One of the things our clients often ask us to do is to review their Azure spend to see if they can save costs. It is common for us to identify potential cost savings of between 30% and 70%.
I gave a talk at .Net Oxford in March 2022 that goes through the methodology we use when doing cost reviews.
Where is the money going?
The built-in Azure Cost Analysis tool is a really good way to understand where your actual spend is. But, it does require some getting used to.
We follow a 3-step approach.
For each step:
- Change the time period to the previous month.
- Change the Granularity to None
- Change the display to Column (Grouped)
1. Understand the big picture
Change “Group By” to “Service Family” to get an idea about the split between Compute, Database and so on. Then change it to “Resource Type” to get a slightly more detailed view of the split.
The main thing here is to understand where most of your money is spent. There is little point in trying to reduce a £50 to a £40 spend, if you have another spend that is £5,000, which you can reduce to £4,000. Focus your energy on the areas that are most expensive.
2. Which resource is it?
Once you have identified which service types are most expensive, it’s time to find out which instance it is.
For that purpose, first add a filter for that particular service type and then Group By “Resource”. “Resource” means “Resource Name”, and will allow you to identify the specific instances that are most expensive.
3. What part of the service is it that is costing?
Most services in Azure have costs that are made up of multiple sub-parts, such as bandwidth, storage, etc. It is important to understand exactly which bit it is that is expensive - you will often be surprised, so don’t make assumptions.
First, add a filter for the specific resource you are looking at. Then try grouping by Meter, Meter Category and Meter Subcategory. There seems to be little consistency that I can see to what hides under each of these, so try them all in turn. This often leads to surprises about what it actually is that is so expensive.
For each resource you want to reduce the cost for, this is the general checklist we go through (see the video for much more detail):
- Is the service the right size? Have you over-provisioned? Are you using too high a service tier or redundancy level?
- Is this the best service for what you are doing? Azure has many different services for each type of thing you want - and they often differ wildly in price. You can often save substantial sums by simply changing from one service type to another.
- Do you use the correct scale? Could you use scheduled, automatic or manual scaling to reduce costs?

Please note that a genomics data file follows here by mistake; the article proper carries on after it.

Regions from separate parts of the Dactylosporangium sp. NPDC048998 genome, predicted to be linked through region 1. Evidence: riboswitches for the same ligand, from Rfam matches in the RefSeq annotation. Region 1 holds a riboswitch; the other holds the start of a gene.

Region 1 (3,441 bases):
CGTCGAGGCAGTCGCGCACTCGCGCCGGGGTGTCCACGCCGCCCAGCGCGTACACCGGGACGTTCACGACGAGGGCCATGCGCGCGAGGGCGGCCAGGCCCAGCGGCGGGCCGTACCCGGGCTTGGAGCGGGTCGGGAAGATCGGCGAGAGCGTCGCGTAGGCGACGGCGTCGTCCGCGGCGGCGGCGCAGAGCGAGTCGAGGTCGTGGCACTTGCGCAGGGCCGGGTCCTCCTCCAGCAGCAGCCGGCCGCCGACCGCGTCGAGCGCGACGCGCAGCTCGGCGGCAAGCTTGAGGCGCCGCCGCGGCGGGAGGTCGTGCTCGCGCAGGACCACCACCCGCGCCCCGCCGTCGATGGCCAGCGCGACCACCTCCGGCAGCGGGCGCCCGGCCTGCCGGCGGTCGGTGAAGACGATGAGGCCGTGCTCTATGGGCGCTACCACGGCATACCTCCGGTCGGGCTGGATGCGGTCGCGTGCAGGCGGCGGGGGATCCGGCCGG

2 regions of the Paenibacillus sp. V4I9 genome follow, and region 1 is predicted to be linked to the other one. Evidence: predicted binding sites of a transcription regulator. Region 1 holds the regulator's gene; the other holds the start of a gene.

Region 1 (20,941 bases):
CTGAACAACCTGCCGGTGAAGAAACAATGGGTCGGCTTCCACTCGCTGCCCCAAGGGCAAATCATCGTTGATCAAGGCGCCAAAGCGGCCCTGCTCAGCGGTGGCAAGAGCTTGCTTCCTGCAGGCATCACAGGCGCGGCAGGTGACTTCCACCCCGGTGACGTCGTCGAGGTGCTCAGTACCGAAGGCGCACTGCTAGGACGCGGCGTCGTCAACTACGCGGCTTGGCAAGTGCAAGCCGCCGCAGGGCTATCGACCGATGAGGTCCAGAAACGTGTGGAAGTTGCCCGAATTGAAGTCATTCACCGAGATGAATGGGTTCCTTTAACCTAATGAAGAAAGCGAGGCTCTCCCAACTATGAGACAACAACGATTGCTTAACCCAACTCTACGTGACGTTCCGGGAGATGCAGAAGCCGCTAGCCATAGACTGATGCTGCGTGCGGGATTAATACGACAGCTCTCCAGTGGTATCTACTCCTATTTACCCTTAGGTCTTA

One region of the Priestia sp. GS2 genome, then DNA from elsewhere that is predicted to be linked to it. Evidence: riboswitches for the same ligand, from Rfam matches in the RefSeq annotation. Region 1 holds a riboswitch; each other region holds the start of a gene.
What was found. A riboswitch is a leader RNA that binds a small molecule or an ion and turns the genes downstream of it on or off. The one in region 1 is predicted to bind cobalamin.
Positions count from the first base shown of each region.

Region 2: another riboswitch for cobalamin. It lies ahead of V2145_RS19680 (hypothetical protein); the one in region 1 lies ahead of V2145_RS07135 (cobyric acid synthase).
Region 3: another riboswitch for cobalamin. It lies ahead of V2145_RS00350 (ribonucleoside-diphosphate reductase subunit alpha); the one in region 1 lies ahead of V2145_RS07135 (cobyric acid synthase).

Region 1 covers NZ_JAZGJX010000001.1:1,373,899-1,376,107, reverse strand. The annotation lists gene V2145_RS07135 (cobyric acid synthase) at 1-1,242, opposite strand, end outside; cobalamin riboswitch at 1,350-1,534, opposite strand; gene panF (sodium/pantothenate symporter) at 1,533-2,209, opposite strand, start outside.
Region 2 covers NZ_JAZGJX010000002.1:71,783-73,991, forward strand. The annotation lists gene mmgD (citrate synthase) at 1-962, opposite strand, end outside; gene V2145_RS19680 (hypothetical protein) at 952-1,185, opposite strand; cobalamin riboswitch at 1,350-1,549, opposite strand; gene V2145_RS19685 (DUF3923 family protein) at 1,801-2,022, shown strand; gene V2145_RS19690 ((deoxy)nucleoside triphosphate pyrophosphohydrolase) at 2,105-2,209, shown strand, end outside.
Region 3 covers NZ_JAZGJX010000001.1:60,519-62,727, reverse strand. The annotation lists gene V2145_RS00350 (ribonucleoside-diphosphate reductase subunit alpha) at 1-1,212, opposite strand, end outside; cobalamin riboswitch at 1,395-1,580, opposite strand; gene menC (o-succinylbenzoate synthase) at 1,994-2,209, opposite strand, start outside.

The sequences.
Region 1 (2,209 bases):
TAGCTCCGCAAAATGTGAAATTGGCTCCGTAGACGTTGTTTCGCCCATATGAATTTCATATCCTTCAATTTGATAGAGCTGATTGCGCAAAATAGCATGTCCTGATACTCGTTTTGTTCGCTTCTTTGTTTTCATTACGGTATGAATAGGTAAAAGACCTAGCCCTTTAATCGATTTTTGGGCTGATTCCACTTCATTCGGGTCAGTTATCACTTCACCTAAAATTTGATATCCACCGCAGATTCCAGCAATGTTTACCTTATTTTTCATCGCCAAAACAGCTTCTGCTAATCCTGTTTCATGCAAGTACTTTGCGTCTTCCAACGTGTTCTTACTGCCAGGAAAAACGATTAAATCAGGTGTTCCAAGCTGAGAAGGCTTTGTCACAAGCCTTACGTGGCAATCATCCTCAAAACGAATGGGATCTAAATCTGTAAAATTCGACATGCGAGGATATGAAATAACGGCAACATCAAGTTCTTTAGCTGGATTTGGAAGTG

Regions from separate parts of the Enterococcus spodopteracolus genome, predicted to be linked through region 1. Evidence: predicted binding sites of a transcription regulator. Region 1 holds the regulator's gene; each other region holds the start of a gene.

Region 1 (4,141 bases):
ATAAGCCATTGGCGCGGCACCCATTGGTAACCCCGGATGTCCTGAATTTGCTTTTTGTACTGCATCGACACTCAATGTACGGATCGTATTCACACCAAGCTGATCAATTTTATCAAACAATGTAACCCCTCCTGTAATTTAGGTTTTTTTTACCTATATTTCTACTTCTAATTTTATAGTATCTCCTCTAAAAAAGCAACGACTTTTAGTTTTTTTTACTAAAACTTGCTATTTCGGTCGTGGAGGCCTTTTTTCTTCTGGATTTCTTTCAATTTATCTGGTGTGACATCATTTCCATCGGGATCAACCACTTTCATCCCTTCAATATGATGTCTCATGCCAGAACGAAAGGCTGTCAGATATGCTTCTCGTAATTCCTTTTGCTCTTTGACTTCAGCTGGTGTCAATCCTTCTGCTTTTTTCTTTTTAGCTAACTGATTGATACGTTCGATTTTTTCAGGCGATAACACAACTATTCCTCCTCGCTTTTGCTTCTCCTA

- Could you share resources? There are many services in Azure where multiple service instances can share one set of compute and thus costs.
- Are you using Infrastructure-as-a-Service rather than Platform-as-a-Service? IaaS is usually more expensive, not least because you usually need two instances to get the SLA, whereas with most PaaS you only need one instance.
- Do you have services that are not actually in use? Demo or test systems that are kept running even when not used? Or services that were spun up and since abandoned?
- Could you benefit from Reserved Instances to get a discount from Azure?
- Are you in the right location? Some services are more expensive in some data centres.
We recommend four general principles for an architecture that reduces cost by design. The first two are the same that we recommend to achieve scale and resilience in the cloud, so you get two benefits for the price of one.
- Use Queues. Without queues, you have to always provision enough capacity to deal with the highest potential spike in traffic. Queues give you a buffer so you can run with much lower provisioned capacity; spikes in traffic are soaked up in the queues.
- Use appropriate databases and storage options. Azure has many different ways to store data, including a wide variety of databases and things like Storage, Search and more. Moving some types of data to another storage type can sometimes reduce cost by 99% (yes, really).
- Scale out rather than up. Azure inherently prefers many small workloads rather than a few large workloads and will make it easier for you if you follow that paradigm. It gives you much more granularity in terms of scaling and may also give you absolute cost savings.
- Avoid Virtual Machines as far as possible. Use PaaS or containers instead.
One of the most common problems we find when doing cost reviews is that the system is too chatty. Usually, this means that the application makes way too many calls to the database backend, though sometimes it is the web front-end that makes too many calls to the API server. In either case, this causes excessive load on both front and backend, which means higher costs. Most developers are surprised when we show them this - you may be surprised too.
See our post on how to detect this to get a simple Application Insights query you can run to check it. You might be able to save quite a bit on your database by tidying up a bit of code or introducing a tiny bit of memory cache.
NewOrbit is an Azure Gold Partner and Azure Reseller (“Direct CSP”) as well as development house. If you would like to buy your Azure from people who design and develop systems on Azure every day, give us a shout or ping me on Twitter. We usually give you a “trial”, in the form of a Cost, Infrastructure or Security review so you can see if we can help you and if you like working with us.